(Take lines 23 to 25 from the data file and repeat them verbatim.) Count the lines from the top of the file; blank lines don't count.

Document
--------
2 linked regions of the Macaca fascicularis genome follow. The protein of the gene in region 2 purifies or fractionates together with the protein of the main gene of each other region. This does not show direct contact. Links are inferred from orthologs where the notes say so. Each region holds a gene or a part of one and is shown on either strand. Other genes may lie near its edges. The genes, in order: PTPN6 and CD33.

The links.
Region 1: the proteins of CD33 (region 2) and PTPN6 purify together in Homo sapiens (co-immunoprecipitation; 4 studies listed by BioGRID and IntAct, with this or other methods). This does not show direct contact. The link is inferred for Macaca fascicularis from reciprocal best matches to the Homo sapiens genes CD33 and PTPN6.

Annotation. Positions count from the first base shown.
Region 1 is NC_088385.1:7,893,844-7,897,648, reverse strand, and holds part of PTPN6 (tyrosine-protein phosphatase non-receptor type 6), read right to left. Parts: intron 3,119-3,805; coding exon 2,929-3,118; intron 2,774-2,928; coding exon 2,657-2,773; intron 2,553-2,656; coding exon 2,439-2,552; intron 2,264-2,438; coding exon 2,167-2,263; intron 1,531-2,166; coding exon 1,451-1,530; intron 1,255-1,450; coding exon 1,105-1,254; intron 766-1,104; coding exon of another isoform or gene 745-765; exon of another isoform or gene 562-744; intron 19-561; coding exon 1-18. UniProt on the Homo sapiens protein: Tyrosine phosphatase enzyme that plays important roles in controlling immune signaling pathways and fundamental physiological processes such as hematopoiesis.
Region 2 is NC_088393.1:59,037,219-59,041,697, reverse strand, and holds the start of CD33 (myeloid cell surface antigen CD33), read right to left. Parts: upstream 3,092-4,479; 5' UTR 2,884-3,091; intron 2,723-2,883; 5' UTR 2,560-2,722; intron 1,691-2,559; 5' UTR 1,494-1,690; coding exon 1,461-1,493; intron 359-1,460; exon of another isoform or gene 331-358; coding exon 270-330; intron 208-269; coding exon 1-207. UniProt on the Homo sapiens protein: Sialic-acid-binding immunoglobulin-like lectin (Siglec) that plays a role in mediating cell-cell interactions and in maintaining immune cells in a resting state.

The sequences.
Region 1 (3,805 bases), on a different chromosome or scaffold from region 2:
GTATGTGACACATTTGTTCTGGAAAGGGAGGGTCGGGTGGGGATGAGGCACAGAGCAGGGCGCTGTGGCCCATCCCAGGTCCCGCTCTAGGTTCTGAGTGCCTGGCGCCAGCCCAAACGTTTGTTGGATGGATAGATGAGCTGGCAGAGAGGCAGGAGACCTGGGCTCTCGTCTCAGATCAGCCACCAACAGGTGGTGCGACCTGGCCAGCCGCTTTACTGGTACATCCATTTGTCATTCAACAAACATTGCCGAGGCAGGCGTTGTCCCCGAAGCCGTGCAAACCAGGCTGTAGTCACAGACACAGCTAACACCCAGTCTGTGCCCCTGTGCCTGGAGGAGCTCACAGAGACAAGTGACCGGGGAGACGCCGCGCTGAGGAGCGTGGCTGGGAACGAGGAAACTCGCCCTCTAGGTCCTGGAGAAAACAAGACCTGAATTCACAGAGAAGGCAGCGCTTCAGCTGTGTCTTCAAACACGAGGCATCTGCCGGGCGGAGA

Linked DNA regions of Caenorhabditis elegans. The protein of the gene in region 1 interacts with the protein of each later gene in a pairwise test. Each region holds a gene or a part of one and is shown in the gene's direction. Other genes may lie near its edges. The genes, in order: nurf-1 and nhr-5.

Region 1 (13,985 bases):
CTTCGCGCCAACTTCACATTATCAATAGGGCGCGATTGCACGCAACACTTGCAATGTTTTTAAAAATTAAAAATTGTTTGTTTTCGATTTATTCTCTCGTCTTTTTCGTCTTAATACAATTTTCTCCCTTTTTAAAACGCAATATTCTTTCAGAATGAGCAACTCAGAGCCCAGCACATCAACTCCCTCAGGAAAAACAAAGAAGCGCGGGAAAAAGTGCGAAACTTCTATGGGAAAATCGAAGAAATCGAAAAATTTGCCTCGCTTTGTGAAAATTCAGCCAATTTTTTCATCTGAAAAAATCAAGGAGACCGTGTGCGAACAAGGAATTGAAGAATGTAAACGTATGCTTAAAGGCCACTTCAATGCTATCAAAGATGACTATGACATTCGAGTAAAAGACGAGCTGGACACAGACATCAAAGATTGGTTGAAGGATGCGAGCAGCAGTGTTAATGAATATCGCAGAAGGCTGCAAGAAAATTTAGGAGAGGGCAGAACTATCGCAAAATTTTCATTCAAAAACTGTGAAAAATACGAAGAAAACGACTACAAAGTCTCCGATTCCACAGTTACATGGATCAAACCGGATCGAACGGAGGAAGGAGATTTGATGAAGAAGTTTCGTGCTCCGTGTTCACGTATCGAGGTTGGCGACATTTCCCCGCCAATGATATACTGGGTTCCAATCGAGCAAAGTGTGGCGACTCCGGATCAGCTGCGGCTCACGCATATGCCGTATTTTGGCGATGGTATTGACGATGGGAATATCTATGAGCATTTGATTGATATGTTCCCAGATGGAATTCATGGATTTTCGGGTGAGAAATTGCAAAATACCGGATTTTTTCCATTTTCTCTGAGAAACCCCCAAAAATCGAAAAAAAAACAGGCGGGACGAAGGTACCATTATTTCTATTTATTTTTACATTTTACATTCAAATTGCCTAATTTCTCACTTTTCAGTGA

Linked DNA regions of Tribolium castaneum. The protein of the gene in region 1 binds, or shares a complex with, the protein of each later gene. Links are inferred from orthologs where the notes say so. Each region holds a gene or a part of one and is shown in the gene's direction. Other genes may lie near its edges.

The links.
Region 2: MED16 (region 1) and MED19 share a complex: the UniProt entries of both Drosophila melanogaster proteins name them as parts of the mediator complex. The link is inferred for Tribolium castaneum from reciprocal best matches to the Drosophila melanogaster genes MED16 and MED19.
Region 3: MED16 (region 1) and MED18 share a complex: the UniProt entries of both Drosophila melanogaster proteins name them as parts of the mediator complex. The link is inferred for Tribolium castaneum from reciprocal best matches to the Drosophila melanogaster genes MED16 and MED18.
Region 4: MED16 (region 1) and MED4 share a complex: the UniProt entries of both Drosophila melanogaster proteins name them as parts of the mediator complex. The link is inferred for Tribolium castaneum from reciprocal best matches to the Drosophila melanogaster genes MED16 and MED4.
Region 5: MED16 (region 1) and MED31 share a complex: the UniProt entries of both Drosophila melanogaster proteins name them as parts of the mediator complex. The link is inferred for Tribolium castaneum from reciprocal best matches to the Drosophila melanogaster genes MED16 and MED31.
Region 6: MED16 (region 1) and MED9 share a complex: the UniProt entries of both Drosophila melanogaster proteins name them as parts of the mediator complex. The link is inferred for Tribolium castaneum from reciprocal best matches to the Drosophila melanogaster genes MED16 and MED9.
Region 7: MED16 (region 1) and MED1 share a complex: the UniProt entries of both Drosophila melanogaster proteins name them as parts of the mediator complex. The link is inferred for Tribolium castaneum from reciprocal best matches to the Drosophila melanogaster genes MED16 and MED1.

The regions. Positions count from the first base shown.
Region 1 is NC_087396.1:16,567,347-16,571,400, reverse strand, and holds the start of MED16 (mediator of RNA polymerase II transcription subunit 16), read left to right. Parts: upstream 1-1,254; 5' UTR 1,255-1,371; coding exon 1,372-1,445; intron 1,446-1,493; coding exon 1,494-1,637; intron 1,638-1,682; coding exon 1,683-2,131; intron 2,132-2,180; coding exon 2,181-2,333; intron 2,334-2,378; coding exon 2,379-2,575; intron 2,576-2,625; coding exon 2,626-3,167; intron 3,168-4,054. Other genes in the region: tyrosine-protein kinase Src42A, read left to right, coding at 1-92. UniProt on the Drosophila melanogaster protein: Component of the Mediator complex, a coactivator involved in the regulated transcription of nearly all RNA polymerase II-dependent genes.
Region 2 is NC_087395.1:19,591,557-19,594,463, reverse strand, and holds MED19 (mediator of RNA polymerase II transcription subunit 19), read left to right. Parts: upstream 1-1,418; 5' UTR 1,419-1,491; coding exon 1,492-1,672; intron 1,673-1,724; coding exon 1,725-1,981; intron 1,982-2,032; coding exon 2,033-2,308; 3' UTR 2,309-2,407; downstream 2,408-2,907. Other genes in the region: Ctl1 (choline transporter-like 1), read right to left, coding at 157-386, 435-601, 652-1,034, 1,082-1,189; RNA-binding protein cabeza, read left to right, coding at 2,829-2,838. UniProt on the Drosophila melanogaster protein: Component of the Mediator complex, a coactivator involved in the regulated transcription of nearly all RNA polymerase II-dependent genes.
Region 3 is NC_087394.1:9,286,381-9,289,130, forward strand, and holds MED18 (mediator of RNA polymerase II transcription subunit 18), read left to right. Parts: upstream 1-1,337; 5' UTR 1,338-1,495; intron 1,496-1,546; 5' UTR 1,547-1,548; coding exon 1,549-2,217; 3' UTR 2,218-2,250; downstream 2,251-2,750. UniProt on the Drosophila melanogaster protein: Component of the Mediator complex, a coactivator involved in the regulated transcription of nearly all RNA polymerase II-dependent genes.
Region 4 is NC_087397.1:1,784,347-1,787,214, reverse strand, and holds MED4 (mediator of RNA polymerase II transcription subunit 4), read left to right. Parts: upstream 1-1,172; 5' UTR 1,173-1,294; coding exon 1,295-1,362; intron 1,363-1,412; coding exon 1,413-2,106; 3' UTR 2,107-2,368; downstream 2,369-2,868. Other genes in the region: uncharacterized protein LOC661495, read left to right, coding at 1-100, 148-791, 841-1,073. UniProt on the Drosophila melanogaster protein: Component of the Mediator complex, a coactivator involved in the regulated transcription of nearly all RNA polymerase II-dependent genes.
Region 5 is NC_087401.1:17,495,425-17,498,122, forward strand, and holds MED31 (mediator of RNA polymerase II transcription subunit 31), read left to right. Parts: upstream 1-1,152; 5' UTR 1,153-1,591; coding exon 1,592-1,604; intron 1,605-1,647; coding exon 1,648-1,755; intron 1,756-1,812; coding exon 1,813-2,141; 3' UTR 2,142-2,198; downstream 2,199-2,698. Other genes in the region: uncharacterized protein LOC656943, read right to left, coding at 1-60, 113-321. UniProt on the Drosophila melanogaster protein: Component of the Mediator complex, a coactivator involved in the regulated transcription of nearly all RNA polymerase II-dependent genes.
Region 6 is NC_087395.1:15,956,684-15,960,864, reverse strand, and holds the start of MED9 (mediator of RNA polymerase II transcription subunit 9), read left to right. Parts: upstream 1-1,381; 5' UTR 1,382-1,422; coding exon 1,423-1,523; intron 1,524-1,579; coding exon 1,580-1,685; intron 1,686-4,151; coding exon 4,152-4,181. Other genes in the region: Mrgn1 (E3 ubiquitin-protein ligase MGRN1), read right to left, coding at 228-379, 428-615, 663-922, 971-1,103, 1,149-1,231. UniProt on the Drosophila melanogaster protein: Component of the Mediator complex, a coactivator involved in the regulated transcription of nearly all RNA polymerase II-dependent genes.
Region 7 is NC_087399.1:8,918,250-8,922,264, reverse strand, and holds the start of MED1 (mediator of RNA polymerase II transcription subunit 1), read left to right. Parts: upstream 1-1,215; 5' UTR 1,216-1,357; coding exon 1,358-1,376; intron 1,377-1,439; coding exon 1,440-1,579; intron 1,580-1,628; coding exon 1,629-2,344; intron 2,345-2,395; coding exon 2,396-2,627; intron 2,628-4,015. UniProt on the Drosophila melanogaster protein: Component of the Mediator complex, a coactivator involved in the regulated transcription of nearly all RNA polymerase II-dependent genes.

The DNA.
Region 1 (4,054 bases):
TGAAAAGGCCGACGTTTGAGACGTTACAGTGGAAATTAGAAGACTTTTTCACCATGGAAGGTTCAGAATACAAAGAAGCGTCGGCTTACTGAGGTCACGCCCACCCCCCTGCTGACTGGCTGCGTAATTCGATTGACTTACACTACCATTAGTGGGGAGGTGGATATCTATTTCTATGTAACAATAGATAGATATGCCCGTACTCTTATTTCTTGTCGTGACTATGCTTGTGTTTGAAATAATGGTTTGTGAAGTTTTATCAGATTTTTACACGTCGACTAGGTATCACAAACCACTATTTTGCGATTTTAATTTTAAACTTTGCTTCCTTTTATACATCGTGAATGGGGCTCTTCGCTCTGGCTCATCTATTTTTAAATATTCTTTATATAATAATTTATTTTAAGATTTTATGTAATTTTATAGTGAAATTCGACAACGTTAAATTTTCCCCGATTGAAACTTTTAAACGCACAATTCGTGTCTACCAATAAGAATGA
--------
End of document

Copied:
Region 2 is NC_087395.1:19,591,557-19,594,463, reverse strand, and holds MED19 (mediator of RNA polymerase II transcription subunit 19), read left to right. Parts: upstream 1-1,418; 5' UTR 1,419-1,491; coding exon 1,492-1,672; intron 1,673-1,724; coding exon 1,725-1,981; intron 1,982-2,032; coding exon 2,033-2,308; 3' UTR 2,309-2,407; downstream 2,408-2,907. Other genes in the region: Ctl1 (choline transporter-like 1), read right to left, coding at 157-386, 435-601, 652-1,034, 1,082-1,189; RNA-binding protein cabeza, read left to right, coding at 2,829-2,838. UniProt on the Drosophila melanogaster protein: Component of the Mediator complex, a coactivator involved in the regulated transcription of nearly all RNA polymerase II-dependent genes.
Region 3 is NC_087394.1:9,286,381-9,289,130, forward strand, and holds MED18 (mediator of RNA polymerase II transcription subunit 18), read left to right. Parts: upstream 1-1,337; 5' UTR 1,338-1,495; intron 1,496-1,546; 5' UTR 1,547-1,548; coding exon 1,549-2,217; 3' UTR 2,218-2,250; downstream 2,251-2,750. UniProt on the Drosophila melanogaster protein: Component of the Mediator complex, a coactivator involved in the regulated transcription of nearly all RNA polymerase II-dependent genes.
Region 4 is NC_087397.1:1,784,347-1,787,214, reverse strand, and holds MED4 (mediator of RNA polymerase II transcription subunit 4), read left to right. Parts: upstream 1-1,172; 5' UTR 1,173-1,294; coding exon 1,295-1,362; intron 1,363-1,412; coding exon 1,413-2,106; 3' UTR 2,107-2,368; downstream 2,369-2,868. Other genes in the region: uncharacterized protein LOC661495, read left to right, coding at 1-100, 148-791, 841-1,073. UniProt on the Drosophila melanogaster protein: Component of the Mediator complex, a coactivator involved in the regulated transcription of nearly all RNA polymerase II-dependent genes.